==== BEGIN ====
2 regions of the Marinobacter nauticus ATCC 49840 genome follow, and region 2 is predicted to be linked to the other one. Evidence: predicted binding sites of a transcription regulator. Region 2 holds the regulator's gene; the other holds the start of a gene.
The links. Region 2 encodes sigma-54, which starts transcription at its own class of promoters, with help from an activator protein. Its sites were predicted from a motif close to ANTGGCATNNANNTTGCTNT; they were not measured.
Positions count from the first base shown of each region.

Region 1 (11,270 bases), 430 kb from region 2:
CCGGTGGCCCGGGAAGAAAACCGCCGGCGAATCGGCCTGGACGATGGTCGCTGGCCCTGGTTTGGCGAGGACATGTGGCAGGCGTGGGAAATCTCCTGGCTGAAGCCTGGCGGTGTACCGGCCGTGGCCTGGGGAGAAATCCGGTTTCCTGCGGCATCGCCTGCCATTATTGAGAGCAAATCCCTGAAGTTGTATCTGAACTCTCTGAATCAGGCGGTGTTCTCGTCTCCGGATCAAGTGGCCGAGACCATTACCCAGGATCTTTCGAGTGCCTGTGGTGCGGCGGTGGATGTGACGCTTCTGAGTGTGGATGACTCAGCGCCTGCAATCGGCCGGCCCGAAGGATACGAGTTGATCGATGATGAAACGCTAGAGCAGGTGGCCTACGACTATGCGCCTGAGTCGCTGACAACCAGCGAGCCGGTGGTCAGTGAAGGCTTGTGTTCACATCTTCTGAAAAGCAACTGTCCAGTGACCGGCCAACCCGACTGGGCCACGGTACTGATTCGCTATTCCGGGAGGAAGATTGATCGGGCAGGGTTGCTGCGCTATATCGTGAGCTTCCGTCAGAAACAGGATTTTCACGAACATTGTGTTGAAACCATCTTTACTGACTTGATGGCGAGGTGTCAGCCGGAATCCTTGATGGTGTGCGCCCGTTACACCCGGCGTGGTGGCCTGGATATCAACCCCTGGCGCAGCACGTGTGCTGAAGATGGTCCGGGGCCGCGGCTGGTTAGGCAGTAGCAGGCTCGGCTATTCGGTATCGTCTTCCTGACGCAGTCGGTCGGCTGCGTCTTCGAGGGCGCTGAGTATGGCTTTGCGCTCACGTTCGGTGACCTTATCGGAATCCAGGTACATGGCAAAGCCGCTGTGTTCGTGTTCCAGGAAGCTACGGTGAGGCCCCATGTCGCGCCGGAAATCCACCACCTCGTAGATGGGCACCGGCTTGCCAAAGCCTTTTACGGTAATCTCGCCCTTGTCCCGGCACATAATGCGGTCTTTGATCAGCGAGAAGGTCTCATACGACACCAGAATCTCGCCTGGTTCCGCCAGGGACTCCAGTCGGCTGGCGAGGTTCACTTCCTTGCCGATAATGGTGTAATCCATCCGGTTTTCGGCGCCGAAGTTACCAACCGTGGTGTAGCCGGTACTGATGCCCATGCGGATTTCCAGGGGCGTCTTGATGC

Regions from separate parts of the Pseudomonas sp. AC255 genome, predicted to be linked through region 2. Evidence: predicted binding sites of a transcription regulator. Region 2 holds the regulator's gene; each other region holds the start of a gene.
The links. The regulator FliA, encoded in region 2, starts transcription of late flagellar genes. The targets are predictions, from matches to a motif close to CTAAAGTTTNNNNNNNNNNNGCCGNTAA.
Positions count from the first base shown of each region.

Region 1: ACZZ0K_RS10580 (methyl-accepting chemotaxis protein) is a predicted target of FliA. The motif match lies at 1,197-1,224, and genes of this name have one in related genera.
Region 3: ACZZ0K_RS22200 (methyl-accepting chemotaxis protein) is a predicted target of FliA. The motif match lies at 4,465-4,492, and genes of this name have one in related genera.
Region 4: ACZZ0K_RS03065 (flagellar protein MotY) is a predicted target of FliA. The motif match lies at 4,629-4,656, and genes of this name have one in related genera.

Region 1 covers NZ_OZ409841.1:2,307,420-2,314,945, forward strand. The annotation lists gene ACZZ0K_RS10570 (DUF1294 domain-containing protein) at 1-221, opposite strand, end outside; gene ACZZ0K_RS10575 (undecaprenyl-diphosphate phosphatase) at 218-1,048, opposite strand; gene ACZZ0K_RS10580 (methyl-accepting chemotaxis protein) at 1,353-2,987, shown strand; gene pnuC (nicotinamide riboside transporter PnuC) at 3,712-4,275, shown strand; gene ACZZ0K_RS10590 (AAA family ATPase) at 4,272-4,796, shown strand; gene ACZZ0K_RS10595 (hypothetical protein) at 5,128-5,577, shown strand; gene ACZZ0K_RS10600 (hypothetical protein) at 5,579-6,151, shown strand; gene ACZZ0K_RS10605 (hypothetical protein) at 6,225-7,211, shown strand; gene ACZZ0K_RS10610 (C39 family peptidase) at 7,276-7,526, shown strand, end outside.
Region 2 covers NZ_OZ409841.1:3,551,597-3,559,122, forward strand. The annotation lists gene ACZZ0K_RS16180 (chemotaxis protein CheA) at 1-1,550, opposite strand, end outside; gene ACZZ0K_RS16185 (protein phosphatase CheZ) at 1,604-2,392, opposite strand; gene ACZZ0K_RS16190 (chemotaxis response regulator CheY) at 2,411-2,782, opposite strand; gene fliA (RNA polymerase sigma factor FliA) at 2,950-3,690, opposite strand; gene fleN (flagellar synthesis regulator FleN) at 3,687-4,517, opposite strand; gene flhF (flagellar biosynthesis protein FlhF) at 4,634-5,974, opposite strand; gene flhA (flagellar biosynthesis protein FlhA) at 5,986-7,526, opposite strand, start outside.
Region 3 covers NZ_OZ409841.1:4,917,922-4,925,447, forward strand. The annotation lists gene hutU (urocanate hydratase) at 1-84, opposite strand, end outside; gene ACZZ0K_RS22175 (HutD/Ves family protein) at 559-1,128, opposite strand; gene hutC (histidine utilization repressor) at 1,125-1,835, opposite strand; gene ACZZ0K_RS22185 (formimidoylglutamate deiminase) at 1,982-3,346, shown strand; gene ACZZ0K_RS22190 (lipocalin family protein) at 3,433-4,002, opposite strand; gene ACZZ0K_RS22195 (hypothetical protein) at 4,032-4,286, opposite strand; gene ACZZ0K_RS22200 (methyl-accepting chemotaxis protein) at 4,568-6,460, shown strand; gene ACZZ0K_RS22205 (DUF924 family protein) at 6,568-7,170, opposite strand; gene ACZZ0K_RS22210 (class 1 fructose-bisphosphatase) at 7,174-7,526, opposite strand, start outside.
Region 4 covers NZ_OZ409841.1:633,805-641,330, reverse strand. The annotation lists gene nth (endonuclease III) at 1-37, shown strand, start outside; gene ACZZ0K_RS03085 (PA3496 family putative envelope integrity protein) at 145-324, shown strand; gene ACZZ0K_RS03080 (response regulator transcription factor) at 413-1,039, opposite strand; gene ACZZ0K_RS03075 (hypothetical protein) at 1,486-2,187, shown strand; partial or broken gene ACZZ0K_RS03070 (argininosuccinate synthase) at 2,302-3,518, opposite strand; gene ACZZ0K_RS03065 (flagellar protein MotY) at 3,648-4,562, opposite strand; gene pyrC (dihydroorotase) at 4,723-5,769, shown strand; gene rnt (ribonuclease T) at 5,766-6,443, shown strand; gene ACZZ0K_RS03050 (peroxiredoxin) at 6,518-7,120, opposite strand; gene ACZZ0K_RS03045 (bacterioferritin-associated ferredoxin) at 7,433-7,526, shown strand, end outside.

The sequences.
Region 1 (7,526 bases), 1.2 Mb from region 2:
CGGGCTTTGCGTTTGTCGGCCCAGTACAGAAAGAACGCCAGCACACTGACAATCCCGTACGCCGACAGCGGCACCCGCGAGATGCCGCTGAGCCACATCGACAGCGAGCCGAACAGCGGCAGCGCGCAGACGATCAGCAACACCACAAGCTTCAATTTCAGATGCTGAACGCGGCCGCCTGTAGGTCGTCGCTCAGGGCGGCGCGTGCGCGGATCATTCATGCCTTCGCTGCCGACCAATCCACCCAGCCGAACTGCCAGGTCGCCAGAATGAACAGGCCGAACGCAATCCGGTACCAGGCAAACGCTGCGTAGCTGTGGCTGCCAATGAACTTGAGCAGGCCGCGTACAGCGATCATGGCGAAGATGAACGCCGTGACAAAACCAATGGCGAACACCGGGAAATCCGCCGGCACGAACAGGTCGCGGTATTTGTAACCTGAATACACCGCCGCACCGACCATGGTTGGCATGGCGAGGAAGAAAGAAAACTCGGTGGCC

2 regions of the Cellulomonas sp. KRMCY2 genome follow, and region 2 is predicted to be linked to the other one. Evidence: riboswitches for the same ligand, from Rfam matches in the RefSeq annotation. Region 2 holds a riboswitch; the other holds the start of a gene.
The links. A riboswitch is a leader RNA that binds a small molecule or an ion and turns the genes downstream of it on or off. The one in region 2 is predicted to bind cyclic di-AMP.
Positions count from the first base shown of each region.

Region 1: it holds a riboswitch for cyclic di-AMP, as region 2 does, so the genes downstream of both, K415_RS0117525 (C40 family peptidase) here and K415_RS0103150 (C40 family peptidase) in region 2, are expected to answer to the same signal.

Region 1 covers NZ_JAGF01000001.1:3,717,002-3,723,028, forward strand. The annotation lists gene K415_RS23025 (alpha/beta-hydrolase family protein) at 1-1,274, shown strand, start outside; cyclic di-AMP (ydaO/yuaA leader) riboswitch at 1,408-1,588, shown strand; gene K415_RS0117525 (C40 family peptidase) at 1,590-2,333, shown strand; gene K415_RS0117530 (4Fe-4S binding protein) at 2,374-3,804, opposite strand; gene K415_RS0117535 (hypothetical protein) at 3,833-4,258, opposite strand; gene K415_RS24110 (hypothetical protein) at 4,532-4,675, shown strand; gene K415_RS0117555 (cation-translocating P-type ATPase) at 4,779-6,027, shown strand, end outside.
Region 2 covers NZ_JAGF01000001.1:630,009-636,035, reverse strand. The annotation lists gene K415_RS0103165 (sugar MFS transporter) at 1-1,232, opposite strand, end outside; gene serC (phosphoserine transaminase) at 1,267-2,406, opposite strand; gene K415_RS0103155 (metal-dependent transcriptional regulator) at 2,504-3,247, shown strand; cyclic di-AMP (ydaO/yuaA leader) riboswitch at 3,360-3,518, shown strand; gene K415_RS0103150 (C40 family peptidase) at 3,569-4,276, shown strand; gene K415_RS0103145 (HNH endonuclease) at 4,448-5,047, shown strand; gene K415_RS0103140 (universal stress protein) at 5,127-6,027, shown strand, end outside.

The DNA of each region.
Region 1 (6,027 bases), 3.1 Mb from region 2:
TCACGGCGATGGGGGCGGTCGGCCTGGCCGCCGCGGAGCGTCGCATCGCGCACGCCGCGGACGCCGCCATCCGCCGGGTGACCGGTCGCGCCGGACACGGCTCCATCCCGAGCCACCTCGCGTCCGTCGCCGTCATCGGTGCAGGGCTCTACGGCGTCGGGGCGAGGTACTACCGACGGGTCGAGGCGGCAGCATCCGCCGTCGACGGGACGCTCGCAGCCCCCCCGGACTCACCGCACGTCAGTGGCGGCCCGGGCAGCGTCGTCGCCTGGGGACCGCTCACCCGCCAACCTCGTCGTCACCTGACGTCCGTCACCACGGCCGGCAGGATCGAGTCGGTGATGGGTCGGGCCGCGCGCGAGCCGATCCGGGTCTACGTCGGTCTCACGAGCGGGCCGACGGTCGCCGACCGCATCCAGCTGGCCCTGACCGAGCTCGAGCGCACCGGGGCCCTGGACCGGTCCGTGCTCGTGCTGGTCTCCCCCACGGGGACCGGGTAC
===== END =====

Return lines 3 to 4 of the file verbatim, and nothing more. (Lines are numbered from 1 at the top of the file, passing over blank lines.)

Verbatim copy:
Positions count from the first base shown of each region.

Region 1 (11,270 bases), 430 kb from region 2: